Archived Posts from this Category
Archived Posts from this Category
The Hognander Minnesota History Award recognizes the most outstanding scholarly work related to Minnesota history published during the preceding two years. The award, funded by the Hognander Family Foundation, is presented every two years.
This award stems from the Hognander family’s belief in the importance of studying and preserving history. As Joe Hognander notes, “We established this award because of our relationship with the Minnesota Historical Society. Its commitment to excellence is noteworthy in promoting scholarly research and writing. We hope this award will inspire more activity by recognizing and rewarding the finest work in the field.”
Much of the focus on the Dakota people in Minnesota rests on the tragic events of the 1862 U.S.–Dakota War and the resulting exile that sent the majority of the Dakota to prisons and reservations beyond the state’s boundaries. But the true depth of the devastation of removal cannot be understood without a closer examination of the history of the Dakota people and their deep cultural connection to the land that is Minnesota. Drawing on oral history interviews, archival work, and painstaking comparisons of Dakota, French, and English sources, Mni Sota Makoce tells the detailed history of the Dakota people in their traditional homelands for at least hundreds of years prior to exile.
Published by Minnesota Historical Society Press in 2012, the book went on to win the 2013 Minnesota Book Award in the Minnesota category last year.
Westerman and White will be honored for their latest achievement at the upcoming Book Awards Gala on April 5 at the Saint Paul Union Depot. Gwen Westerman is professor of English and Humanities at Minnesota State University, Mankato. Bruce White is author of We Are at Home: Pictures of the Ojibwe People.
Minnesota Historical Society Press Spring 2014 Titles
Augie’s Secrets: The Minneapolis Mob and the King of the Hennepin Strip (Paperback, February 2014)
The Brides of Midsummer (First English Translation, February 2014)
When I Was a Child: An Autobiographical Novel (February 2014)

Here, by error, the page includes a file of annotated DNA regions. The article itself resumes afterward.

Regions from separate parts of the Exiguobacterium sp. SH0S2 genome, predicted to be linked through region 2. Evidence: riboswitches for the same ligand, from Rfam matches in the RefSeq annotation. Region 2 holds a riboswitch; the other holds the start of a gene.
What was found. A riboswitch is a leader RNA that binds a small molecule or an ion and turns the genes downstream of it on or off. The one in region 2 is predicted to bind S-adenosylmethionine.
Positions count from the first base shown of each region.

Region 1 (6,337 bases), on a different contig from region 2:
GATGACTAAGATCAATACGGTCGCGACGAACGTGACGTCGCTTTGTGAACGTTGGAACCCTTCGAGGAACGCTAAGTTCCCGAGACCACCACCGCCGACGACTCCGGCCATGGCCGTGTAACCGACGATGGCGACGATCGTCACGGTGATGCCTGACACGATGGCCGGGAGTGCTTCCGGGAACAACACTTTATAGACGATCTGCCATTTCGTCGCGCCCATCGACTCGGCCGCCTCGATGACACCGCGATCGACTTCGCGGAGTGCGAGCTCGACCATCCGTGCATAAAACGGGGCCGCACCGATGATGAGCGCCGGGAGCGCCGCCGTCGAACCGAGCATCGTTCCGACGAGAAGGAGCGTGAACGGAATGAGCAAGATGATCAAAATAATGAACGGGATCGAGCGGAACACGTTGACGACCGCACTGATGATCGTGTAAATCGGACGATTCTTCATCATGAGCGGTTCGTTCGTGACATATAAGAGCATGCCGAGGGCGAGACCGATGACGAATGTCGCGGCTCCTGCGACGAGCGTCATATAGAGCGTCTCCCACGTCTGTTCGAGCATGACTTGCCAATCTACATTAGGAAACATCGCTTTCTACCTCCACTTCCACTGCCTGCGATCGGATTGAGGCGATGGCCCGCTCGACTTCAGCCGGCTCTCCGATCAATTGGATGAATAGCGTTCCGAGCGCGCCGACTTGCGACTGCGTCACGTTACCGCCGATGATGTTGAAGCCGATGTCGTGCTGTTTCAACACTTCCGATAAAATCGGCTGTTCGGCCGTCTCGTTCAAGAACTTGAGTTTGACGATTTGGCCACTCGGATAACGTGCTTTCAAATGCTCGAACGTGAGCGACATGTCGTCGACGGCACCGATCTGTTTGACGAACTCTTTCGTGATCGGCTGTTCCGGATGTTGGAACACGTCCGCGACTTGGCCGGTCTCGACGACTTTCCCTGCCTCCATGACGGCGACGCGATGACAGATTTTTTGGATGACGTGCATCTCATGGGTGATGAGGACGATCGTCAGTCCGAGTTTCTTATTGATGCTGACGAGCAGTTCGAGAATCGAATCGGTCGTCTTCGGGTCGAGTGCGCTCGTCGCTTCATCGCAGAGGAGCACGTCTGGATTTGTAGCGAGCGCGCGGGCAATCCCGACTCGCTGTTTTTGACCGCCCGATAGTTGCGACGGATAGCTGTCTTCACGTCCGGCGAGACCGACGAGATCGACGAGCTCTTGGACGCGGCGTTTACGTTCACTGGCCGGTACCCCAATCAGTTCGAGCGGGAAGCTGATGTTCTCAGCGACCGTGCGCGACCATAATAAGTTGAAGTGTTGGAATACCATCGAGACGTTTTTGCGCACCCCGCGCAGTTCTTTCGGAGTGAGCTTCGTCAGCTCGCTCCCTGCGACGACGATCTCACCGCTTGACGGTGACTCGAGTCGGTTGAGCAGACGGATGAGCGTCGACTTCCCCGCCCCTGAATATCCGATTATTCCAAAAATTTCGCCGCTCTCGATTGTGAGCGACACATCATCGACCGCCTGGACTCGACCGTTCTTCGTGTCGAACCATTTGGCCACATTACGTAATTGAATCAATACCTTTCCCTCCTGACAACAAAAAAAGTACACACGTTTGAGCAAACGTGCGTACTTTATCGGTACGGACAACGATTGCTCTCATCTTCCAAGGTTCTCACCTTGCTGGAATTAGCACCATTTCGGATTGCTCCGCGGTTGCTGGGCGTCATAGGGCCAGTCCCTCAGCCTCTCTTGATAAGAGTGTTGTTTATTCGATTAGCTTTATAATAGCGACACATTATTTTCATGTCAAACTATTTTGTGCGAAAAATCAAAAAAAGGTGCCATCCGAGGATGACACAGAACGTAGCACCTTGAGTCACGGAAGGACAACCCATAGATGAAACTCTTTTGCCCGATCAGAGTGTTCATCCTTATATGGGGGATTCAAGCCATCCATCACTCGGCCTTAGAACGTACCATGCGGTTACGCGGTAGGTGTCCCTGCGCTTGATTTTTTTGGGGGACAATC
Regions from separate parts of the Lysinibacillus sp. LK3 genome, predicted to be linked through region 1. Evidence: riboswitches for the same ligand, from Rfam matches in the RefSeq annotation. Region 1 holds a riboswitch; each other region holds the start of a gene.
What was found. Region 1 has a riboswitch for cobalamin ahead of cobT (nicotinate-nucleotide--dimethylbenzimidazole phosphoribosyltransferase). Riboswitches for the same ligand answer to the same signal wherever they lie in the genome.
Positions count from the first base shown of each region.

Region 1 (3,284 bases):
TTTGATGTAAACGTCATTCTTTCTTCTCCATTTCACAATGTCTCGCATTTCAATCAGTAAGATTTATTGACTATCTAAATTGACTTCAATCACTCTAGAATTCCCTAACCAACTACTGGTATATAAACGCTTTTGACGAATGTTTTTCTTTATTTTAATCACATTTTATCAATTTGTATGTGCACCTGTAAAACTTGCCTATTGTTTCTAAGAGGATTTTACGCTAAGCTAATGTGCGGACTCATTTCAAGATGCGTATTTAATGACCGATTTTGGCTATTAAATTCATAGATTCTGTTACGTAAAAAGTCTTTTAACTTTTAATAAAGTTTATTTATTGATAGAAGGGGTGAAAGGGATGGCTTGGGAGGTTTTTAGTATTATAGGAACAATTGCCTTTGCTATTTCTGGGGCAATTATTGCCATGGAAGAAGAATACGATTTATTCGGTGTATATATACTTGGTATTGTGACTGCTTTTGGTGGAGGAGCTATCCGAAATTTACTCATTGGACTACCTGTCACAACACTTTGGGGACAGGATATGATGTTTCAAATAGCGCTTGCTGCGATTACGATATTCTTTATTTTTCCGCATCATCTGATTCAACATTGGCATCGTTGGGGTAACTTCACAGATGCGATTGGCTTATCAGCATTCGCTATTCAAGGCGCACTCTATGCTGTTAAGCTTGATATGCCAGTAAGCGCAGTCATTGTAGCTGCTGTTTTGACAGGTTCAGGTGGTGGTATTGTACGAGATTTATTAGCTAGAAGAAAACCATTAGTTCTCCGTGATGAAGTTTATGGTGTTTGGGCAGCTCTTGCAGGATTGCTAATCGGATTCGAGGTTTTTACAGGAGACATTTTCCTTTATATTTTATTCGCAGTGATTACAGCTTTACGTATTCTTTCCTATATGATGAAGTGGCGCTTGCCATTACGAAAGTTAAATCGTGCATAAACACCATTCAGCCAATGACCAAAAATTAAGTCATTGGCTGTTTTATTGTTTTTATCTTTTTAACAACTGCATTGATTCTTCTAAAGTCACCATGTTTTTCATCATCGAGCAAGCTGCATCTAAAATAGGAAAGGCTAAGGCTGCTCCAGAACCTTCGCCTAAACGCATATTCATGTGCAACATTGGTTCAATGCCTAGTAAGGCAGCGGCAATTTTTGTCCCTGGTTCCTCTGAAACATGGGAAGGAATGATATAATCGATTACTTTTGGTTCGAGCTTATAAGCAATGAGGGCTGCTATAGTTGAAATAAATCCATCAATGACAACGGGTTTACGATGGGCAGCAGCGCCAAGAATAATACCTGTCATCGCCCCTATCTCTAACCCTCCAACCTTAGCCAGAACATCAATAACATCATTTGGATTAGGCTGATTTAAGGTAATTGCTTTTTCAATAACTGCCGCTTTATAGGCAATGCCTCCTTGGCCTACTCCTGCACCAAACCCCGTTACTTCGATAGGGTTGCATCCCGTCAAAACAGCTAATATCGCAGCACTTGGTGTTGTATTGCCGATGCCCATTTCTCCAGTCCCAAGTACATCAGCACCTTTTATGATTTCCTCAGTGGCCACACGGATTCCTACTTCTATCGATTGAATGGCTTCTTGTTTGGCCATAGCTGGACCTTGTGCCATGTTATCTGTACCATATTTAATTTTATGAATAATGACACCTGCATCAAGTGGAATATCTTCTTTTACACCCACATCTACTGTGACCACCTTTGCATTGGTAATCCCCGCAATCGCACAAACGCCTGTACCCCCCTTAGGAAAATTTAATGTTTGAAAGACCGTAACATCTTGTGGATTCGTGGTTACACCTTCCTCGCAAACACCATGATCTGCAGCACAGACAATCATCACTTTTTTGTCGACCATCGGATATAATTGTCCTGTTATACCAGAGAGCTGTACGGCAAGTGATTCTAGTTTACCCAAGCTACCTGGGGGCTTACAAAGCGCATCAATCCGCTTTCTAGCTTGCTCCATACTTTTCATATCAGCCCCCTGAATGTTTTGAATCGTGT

Her Honor: Rosalie Wahl and the Minnesota Women’s Movement (March 2014)
Keystones of the Stone Arch Bridge (April 2014)
Curiosity’s Cats: Writers on Research (April 2014)
Edited by Bruce Joshua Miller
Conflicted Mission: Faith, Disputes, and Deception on the Dakota Frontier (April 2014)
Linda M. Clemmons
Hungry Johnny (May 2014)
Cheryl Minnema, Illustrations by Wesley Ballinger
Toys of the ’50s, ’60s, and ’70s (May 2014)
Kate Roberts and Adam Scher
Scoop: Notes from a Small Ice Cream Shop (May 2014)
Smitten with Squash (July 2014)
Our Asian Flavors documentary, co-produced with tptMN, won the 2013 Upper Midwest Regional Emmy® Award from the Upper Midwest Chapter of the National Academy of Television Arts and Sciences (NATAS) in the Cultural Documentary category.
Inspired by the book Asian Flavors: Changing the Tastes of Minnesota since 1875 by Phyllis Louise Harris with Raghavan Iyer, this thirty-minute documentary celebrates Asian immigrants who have left an indelible and flavorful mark on Minnesota’s culinary, cultural, and economic history.
Congratulations to a winning team!
The Asian Flavors team:
Daniel Pierce Bergin, Producer/Director
Angela Barrett, Production Assistant
Fanique Weeks-Kelley, Production Manager
Jim Kron, Director of Photography
Jerry Lakso, Online Editor
Bob Tracy, Executive in Charge
Pamela McClanahan, Project Consultant
Phyllis Louise Harris, Co-writer/Project Consultant
Raghavan Iyer, Presenter